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July 20, 2005

Corruption in Arabia - wasta meets meritocratic appointment practices

Posted by William G. Ridgeway

William G. Ridgeway shares his experiences of what happens when wasta - loosely translated as connections or "pull" - collides with meritocratic appointment practices.

"The decision is no," I said.
"But maybe the decision will be changed."
"Well, I can't change it. Sorry."

Abdullah looked down to the ground, and shrugged.
"I will use my wasta."
"Use what you like," I said. "I don't want to know about it."
Abdullah eyed me keenly.

"You don't like wasta do you, Mr William?"
I had been asked this many times before. Arabs love Catch 22 questions.
"No, I don't like it."
He smiled assuredly.
"Why not?" Another Catch 22.
"Because it is unmeritocratic."
"Excuse me. My English . . . "
"It means that people rise to power or get what they want through corrupt means. Nepotism - that sort of thing. Societies shouldn't be run that way."
He smiled disparagingly, almost pitying me.

"But that is how it is here."
"I know that."
There was a long silence. Arabs are more comfortable with this than Westerners.

Eventually Abdullah sighed, resignedly.
"I will go and see the Minister tomorrow."
"As I said, Abdullah do what you have to. I really don't want to know about it."
"Will you say yes if the Minister requests it?"
I looked out of the window at the soaring mountains. An eagle circled high above the complex.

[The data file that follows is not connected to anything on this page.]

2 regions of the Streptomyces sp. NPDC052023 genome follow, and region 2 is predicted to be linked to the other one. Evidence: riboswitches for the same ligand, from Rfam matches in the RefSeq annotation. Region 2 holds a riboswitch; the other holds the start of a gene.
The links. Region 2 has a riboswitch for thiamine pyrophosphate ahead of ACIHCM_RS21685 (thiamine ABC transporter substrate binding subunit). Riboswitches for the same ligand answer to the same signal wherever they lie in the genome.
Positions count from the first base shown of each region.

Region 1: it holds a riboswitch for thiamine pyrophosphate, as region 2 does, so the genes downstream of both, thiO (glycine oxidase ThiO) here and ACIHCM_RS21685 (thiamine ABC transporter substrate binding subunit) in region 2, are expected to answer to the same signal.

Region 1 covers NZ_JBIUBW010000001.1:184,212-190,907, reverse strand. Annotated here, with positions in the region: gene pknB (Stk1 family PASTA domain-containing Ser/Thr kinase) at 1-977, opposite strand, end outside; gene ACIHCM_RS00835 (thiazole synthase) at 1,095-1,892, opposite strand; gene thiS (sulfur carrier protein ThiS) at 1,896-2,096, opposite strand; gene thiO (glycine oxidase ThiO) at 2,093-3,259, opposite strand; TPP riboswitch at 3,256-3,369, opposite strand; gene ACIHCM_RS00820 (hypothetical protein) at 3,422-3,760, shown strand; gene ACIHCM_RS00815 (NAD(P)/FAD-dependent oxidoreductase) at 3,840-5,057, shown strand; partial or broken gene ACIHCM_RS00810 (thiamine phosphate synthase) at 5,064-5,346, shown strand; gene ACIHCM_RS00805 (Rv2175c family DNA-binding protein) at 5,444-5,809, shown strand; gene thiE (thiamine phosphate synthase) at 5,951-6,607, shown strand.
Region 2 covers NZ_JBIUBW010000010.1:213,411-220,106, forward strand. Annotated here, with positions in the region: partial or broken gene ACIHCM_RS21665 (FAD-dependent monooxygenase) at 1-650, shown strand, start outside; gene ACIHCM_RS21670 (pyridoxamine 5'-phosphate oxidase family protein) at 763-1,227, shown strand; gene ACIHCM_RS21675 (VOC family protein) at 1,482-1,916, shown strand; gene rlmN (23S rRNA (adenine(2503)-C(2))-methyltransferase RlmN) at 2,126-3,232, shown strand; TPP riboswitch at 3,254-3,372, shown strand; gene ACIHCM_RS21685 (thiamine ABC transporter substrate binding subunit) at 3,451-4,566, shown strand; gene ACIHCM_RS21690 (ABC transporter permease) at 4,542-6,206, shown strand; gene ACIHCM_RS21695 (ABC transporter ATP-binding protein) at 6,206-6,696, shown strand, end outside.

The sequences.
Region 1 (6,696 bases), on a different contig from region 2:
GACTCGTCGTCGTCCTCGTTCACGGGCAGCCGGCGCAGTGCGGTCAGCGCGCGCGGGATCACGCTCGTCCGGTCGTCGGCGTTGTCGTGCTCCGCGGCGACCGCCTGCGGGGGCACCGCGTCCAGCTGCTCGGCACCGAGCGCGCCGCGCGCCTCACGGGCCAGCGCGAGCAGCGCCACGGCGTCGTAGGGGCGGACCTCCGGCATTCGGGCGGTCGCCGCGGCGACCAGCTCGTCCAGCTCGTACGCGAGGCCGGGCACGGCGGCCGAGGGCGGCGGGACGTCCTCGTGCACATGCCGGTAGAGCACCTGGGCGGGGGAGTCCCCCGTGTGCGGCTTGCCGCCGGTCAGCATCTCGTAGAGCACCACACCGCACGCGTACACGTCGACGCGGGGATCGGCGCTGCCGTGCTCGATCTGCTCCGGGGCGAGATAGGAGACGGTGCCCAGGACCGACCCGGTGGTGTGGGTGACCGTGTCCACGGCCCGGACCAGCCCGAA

"It depends on the merits of the case."
"The Minister won't like it if you don't accept it."
Bugger the Minister, I thought.
"The Minister is a wise man," I said. "I am sure he will act wisely."
Abdullah grinned appreciatively.
"Inshalla. Inshalla. You would make a good politician yourself, Mr William."
"Thank you," I said, and smiled back. Smiling is a language in Arabia.
There was another pause.

"So the decision is no?"
"Yes, Abdullah. The decision is no."

Three months later, I received a Ministerial qaraar written in Arabic. The crested document requested the appointment of Abdullah al-Nahyan to a permanent position in my Department. I sighed, and swore. With the ongoing policy of "Arabisation" replacing Westerners with locals Abdullah would be well placed to replace me within four years. I looked around my office, thinking how much tidier it would be then. The main function of a Middle Eastern office is to receive and impress those with power and influence. Arab executives are increasingly keen on feng shui.

I looked down at the qaraar. On the second page there was a section requiring me to tick the "yes" box, or the "no" box.

I uncapped my pen.
retained by author 2005

To read William G. Ridgeway's previous articles, see his Letters from Arabia.

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